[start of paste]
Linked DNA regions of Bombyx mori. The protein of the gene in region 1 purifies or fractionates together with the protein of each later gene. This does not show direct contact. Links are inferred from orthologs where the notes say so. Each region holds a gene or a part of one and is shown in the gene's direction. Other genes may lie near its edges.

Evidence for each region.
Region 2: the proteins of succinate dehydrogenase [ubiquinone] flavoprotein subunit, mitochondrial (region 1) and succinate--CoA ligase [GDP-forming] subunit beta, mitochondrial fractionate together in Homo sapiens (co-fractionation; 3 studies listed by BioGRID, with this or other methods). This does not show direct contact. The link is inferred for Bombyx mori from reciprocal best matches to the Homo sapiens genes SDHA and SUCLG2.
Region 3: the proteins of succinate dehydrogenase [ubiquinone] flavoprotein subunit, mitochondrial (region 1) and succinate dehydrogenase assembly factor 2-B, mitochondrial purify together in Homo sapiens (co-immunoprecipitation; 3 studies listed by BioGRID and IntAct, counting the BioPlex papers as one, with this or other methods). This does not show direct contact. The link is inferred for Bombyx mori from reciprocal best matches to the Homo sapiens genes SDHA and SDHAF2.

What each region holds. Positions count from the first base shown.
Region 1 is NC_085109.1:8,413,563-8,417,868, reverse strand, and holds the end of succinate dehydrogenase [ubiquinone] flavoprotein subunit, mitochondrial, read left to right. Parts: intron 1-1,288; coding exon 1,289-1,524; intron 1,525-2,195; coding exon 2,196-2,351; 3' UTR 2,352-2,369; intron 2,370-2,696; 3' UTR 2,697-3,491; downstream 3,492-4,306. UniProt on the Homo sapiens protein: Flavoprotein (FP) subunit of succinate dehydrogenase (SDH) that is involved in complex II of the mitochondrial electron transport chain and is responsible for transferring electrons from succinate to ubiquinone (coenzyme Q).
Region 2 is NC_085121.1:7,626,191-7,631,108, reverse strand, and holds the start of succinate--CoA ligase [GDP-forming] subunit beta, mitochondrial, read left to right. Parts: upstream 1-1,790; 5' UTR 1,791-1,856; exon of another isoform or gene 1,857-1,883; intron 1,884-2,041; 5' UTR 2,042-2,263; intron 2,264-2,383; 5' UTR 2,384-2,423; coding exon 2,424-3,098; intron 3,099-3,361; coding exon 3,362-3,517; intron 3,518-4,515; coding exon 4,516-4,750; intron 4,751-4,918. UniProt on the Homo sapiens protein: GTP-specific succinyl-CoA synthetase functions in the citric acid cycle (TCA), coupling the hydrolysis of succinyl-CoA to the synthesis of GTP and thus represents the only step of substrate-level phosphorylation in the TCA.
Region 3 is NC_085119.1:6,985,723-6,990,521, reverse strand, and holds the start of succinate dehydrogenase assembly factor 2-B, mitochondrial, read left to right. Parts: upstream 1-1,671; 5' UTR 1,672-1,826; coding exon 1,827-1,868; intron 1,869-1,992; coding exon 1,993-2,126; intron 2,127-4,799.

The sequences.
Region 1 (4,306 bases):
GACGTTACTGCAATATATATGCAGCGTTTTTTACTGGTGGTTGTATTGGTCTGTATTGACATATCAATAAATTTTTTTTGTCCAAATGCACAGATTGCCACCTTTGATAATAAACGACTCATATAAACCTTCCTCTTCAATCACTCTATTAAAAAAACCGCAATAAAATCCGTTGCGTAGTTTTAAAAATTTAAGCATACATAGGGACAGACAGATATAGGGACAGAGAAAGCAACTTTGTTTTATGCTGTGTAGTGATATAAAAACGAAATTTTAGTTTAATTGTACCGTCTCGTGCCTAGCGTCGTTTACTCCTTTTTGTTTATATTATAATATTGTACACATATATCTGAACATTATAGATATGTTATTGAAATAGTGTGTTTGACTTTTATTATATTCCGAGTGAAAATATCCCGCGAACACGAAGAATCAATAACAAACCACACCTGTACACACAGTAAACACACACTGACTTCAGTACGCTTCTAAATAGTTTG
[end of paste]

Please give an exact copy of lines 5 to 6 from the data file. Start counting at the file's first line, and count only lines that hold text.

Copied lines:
What each region holds. Positions count from the first base shown.
Region 1 is NC_085109.1:8,413,563-8,417,868, reverse strand, and holds the end of succinate dehydrogenase [ubiquinone] flavoprotein subunit, mitochondrial, read left to right. Parts: intron 1-1,288; coding exon 1,289-1,524; intron 1,525-2,195; coding exon 2,196-2,351; 3' UTR 2,352-2,369; intron 2,370-2,696; 3' UTR 2,697-3,491; downstream 3,492-4,306. UniProt on the Homo sapiens protein: Flavoprotein (FP) subunit of succinate dehydrogenase (SDH) that is involved in complex II of the mitochondrial electron transport chain and is responsible for transferring electrons from succinate to ubiquinone (coenzyme Q).